To me the clear winner of this category is Paca Delgado for “The Danish Girl,” as the costumes are an integral part of Eddie Redmayne’s transformation into his character Lili. But unfortunately, Delgado’s choice of materials were purposefully chosen to be more subtle and this may be Delgado downfall. The powerful and dynamic costumes in “Mad Max: Fury Road,” are my pick to win. This will make Jenny Beavan’s second Oscar win, her first was in 1987 for “A Room with a View.”
Achievement in directing
· “The Big Short” Adam McKay
· “Mad Max: Fury Road” George Miller
· “The Revenant” Alejandro G. Iñárritu
· “Room” Lenny Abrahamson
· “Spotlight” Tom McCarthy
My pick for Best Director didn’t even make this list. Ridley Scott provided a science fiction wonder in “The Martian,” and it was an incredibly hard undertaking. And it’s amazing that Scott has gone entire career bringing truly great films to cinema, and has yet to wim an Oscar of his own. The clear winner from this category is Alejandro G. Iñárritu for “The Revenant.” This too was an incredible demanding shoot and the result is a film that will be forever known in film circles and one of the best visual story-telling films of all time. This will make the second year in a row for Iñárritu, last year he took home the Oscar for directing “Birdman.”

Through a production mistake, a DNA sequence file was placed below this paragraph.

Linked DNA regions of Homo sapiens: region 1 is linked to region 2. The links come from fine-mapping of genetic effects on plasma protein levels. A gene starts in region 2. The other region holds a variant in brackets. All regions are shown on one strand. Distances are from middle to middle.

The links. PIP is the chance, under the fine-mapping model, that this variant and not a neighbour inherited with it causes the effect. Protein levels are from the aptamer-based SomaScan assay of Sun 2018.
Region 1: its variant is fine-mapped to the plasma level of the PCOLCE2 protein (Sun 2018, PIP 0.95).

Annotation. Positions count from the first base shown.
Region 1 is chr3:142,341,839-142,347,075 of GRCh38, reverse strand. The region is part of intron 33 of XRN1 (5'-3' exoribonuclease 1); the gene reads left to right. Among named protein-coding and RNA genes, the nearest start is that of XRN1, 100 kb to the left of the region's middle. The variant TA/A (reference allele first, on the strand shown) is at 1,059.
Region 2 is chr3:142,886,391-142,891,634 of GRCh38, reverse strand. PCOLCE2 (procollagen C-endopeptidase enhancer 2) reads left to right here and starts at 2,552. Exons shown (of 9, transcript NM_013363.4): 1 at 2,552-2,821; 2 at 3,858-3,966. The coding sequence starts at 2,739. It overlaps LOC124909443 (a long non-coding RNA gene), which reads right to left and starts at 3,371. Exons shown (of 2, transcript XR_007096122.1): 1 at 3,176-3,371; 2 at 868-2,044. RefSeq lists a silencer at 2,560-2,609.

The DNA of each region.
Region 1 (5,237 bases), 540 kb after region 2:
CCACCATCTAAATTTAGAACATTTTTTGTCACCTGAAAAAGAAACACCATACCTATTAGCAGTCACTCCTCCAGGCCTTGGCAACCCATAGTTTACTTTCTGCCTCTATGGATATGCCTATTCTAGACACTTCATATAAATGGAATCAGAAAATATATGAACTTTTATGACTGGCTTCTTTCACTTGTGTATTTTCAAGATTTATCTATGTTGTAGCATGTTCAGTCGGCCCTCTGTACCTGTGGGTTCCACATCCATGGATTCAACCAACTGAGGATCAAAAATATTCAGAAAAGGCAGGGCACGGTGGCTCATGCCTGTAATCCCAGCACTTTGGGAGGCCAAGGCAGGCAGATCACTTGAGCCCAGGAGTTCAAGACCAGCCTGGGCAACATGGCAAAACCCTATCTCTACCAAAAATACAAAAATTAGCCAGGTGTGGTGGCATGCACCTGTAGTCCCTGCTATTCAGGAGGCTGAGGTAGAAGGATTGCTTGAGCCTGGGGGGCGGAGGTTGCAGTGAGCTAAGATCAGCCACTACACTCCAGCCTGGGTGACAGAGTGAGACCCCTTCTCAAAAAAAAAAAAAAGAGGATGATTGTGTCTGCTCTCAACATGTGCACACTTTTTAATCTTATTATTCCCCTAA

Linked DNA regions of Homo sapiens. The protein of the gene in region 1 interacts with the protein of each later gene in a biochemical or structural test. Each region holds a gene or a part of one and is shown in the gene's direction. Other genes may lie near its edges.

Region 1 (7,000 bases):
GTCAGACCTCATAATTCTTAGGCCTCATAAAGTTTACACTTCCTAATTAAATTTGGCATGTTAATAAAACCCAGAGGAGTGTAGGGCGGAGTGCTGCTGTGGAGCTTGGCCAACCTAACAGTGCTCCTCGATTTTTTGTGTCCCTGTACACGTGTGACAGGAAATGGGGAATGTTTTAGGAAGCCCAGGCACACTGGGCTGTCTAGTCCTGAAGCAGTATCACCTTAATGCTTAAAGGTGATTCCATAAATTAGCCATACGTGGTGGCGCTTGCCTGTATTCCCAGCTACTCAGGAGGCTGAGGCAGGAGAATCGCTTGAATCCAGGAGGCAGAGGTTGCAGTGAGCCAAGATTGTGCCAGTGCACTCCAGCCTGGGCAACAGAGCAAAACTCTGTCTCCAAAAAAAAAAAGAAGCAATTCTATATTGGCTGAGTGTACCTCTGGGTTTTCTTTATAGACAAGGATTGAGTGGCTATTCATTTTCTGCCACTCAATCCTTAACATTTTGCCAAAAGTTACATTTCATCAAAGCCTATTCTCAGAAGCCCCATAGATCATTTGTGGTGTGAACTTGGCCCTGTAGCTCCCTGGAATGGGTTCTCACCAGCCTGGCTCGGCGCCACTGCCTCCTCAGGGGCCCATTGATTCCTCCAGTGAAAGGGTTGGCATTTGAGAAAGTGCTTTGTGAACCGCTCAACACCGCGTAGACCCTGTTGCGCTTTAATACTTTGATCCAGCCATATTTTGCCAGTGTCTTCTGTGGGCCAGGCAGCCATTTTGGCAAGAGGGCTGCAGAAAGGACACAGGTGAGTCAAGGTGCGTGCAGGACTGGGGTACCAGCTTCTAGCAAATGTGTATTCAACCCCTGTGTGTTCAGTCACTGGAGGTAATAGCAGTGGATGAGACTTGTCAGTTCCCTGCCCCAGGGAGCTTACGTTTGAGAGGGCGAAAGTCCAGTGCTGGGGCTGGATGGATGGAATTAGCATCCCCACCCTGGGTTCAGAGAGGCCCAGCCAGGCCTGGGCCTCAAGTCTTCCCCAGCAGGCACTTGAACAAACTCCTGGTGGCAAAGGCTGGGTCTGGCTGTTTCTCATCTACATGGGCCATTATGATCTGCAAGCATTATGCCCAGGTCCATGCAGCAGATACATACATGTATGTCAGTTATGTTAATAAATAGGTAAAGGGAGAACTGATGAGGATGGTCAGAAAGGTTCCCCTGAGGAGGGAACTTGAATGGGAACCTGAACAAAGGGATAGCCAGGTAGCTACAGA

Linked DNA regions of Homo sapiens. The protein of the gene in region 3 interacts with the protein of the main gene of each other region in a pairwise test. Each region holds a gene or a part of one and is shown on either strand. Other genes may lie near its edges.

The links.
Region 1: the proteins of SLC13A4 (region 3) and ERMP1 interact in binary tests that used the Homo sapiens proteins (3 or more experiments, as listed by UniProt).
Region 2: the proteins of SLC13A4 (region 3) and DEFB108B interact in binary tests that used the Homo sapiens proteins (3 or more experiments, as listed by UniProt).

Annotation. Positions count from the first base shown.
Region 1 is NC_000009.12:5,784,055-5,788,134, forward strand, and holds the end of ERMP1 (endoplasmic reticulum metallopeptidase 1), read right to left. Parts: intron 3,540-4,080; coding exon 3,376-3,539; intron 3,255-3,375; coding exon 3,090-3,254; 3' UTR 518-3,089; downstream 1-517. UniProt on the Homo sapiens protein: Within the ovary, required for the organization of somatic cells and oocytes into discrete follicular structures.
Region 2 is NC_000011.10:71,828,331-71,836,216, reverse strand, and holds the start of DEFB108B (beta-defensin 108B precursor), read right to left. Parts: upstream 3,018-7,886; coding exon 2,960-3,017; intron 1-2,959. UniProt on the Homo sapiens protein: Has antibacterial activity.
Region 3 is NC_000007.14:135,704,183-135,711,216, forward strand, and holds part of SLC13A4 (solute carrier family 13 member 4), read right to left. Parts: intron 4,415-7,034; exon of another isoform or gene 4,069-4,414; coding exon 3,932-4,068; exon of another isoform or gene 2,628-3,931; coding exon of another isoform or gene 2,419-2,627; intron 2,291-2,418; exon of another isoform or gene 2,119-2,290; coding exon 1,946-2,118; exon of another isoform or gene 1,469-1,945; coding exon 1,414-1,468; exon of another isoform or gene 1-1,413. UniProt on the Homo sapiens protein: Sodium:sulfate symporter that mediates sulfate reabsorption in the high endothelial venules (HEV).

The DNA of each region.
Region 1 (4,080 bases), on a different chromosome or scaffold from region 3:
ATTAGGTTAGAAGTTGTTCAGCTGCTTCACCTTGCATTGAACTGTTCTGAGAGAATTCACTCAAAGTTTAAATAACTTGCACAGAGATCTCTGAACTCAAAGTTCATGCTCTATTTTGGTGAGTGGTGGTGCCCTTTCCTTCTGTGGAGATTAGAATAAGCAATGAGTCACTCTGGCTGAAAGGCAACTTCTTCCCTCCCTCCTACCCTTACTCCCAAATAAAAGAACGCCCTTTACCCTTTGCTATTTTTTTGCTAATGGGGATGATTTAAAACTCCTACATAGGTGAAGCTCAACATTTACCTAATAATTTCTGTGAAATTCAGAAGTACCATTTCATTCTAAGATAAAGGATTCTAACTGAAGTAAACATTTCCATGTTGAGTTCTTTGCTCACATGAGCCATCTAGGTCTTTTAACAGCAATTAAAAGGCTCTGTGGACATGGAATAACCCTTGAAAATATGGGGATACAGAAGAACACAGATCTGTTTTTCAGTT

Best documentary feature
· “Amy” Asif Kapadia and James Gay-Rees
· “Cartel Land” Matthew Heineman and Tom Yellin
· “The Look of Silence” Joshua Oppenheimer and Signe Byrge Sørensen
· “What Happened, Miss Simone?” Liz Garbus, Amy Hobby and Justin Wilkes
· “Winter on Fire: Ukraine’s Fight for Freedom” Evgeny Afineevsky and Den Tolmor
There are some very fine documentaries in this category. But hands down, to me, “Amy,” should win. “Amy” clearly and thoughtfully tells the story of blues singer Amy Winehouse, from her early beginnings to her untimely death at the young age of 27 years old. By simple story telling, the film will bring tears to anyone who sees the film. I knew this film was a winner when I saw it last summer and no other film has been able to change my mind.
Best documentary short subject
· “Body Team 12” David Darg and Bryn Mooser
· “Chau, beyond the Lines” Courtney Marsh and Jerry Franck
· “Claude Lanzmann: Spectres of the Shoah” Adam Benzine
· “A Girl in the River: The Price of Forgiveness” Sharmeen Obaid-Chinoy
· “Last Day of Freedom” Dee Hibbert-Jones and Nomi Talisman